There continues to be a fierce debate over the value of audiobooks versus the paper kind (and that’s without even pulling ebooks into it). The jury is out over whether listening to a book “counts” as reading it: and this is grown adults arguing about these things. I would certainly expect to hear the objection that children are missing out on crucial literacy skills if they can’t see the words on the page. And I get that. I think children should have real books as well. Tons of them.

Excellent. So let’s move on. Here are some advantages to be found in audiobook listening.

  • Vocabulary expansion. Case in point: last night my six year-old told her sister, “I hope you can overcome the ominousness of going potty,” before giggling at length to herself. Audiobooks.
  • Storytelling is at the heart of literacy. We have words in order to tell each other stories (as well as to warn about sabertooth tigers, I’m sure). We can practice many crucial prereading skills using audiobooks, such as oral language, phonological awareness and listening comprehension. Kids will also learn the structure of stories and the many arcs of meaning embedded in how language is put together.
  • Listening to a story leaves room in the brain (my scientific term) to engage in other activities. My kids like to draw, build with blocks or work with modeling clay while an audiobook is on.
  • Accents. I’m not sure if this is more advantage than warning. Many of the books we listen to are read by British performers, and I’m afraid this has left its mark on the kids’ verbal development. I can tell when my ten year-old is upset about something when she starts to mumble in a posh English accent. And they can all do a passable Irish brogue, a thing I cannot claim for myself.

Finally, while your children are absorbed in an audiobook, you may be able to go in the bathroom by yourself. Have I sold it?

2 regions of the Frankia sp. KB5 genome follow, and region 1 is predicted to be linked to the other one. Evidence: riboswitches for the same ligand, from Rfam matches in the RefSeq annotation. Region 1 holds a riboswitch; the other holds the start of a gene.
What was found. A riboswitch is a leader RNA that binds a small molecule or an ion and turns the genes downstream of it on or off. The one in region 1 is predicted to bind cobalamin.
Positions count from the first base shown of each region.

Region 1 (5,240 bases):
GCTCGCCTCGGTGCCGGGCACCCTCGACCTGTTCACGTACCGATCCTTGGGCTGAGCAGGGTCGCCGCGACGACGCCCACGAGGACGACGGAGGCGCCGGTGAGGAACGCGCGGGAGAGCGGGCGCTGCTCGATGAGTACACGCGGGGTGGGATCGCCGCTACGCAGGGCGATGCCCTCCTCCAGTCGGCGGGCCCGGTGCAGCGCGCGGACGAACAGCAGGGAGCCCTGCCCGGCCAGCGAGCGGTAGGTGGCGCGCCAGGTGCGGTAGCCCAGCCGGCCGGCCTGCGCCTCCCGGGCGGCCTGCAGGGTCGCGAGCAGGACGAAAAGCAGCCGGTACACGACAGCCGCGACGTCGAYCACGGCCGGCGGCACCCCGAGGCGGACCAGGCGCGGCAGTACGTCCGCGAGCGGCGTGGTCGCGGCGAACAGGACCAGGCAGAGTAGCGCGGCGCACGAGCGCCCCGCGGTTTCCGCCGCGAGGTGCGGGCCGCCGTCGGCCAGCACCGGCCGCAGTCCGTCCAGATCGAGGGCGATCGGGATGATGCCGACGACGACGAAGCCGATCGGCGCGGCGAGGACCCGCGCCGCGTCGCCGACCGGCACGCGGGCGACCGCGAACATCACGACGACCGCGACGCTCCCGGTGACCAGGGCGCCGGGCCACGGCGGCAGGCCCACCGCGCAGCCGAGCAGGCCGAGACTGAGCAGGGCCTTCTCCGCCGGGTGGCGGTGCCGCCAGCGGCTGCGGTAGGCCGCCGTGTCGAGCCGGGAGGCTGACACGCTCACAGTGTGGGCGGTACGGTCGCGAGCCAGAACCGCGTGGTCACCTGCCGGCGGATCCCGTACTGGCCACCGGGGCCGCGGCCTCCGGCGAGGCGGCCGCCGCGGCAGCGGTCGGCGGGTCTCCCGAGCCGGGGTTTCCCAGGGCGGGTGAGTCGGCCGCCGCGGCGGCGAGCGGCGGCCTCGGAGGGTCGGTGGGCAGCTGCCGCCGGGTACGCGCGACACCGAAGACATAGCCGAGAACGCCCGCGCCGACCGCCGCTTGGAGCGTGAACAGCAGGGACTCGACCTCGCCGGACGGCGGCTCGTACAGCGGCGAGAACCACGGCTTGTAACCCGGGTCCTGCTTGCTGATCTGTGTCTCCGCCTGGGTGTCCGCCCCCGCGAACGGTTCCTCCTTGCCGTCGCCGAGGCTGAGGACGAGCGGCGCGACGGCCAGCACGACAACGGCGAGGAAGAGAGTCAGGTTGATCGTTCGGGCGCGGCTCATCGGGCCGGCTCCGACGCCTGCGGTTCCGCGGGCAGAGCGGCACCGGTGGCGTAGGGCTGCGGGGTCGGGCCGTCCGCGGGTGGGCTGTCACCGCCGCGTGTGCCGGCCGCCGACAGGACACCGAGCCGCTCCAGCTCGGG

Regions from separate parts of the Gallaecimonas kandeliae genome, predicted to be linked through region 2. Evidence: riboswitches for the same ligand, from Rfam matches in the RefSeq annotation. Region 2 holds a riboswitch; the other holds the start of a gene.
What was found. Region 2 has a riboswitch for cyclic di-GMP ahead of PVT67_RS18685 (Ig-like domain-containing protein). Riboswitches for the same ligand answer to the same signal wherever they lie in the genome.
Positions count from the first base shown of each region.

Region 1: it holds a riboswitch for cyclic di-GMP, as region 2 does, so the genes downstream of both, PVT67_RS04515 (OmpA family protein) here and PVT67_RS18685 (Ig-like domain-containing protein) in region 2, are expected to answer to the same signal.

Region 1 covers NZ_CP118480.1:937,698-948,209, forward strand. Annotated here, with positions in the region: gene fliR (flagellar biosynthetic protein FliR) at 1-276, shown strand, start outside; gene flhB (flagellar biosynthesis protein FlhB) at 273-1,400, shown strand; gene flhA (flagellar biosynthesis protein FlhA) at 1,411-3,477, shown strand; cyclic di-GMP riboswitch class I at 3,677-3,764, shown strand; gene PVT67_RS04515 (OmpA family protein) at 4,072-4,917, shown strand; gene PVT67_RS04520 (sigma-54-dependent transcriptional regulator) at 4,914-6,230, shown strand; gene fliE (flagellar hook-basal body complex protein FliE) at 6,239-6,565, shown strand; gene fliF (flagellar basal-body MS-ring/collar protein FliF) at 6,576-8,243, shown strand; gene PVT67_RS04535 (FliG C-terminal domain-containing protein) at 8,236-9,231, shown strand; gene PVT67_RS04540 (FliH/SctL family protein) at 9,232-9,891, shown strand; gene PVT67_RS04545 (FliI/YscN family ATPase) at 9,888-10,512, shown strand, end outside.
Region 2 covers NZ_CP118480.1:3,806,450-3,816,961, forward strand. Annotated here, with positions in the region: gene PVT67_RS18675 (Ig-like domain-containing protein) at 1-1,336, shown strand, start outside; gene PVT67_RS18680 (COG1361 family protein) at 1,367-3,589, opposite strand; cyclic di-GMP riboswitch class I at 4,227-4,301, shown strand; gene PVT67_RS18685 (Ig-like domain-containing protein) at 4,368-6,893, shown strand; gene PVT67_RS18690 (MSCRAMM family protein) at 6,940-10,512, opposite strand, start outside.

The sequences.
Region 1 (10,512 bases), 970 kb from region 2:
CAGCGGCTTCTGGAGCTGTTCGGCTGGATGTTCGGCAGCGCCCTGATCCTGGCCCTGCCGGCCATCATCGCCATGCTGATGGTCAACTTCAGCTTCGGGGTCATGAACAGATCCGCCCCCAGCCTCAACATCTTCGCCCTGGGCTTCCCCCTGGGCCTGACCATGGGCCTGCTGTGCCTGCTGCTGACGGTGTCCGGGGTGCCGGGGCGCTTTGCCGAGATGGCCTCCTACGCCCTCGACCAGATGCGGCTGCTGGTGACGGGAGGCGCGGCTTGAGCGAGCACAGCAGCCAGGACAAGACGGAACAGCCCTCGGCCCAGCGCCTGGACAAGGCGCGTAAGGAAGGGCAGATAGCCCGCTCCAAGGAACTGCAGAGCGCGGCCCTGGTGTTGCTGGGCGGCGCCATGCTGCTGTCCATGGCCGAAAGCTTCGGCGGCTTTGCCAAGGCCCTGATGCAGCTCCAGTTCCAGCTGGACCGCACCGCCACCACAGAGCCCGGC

Home for the Holidays (Postscript)

Happy New Year, everyone!

I wrote a couple of weeks ago about taking an extended vacation at home with my family. I wasn’t sure how it would work to have crash-landed into what, in my house, is a pretty stable set of routines and rhythms. I also saw a parallel between my experience of being at home in a homeschooling family and having kids home from school for the long haul (I understand, from social media, my own childhood, etc, that sometimes the haul seems looong for parents).

So, how did it go? I’m sitting here in the middle of the last day before work (weather permitting) and I have to say, quite peachy, thank you. Luckily my interventions in cooking, dishes and errands were well received. I now have a greater appreciation for just how difficult it is for a homeschooling mom to be “on” at all times. I would now like to arrange for a full-time teaching assistant as we start the new year. Any takers? I’m not paying.

I also learned that two weeks is a long time. As in, it is quite possible to settle into new routines in that time. Do I have a job? Do I know anyone else? I’m still going to be able to read two books a week, right?

What I’m worried about now (because there has to be something) is how we will all get back on track now that I’ve fixed my ship and I’m leaving the planet. Transitions are always difficult.

Plus, I’ve been sleeping in every morning until at least 7:00. Sinful!

The Family Taste

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A while ago, I wrote as a music geek about which music I’ve introduced to my kids, and which I haven’t. As I mentioned, I disagree with a lot of my peers who find it important to pass along their “good” taste to their children. In our house, music tends to be functional rather than ornamental: I play the same recording of Mozart Violin Concertos (by Kremerata Baltica, in case you were wondering) pretty much every Saturday morning, because of the way it tends to complement quiet productivity. And my current go-to bedtime music is From Sleep by composer Max Richter: it is literally music made to sleep to. And as a further sleep aid I have dug up my Buddha Machine, which plays repeated short loops of ambient music. This recently backfired when my nine year-0ld pointed out that something was wrong with the Buddha: “Dad, can’t you hear that undercurrent of dread?” Turns out the battery was running down.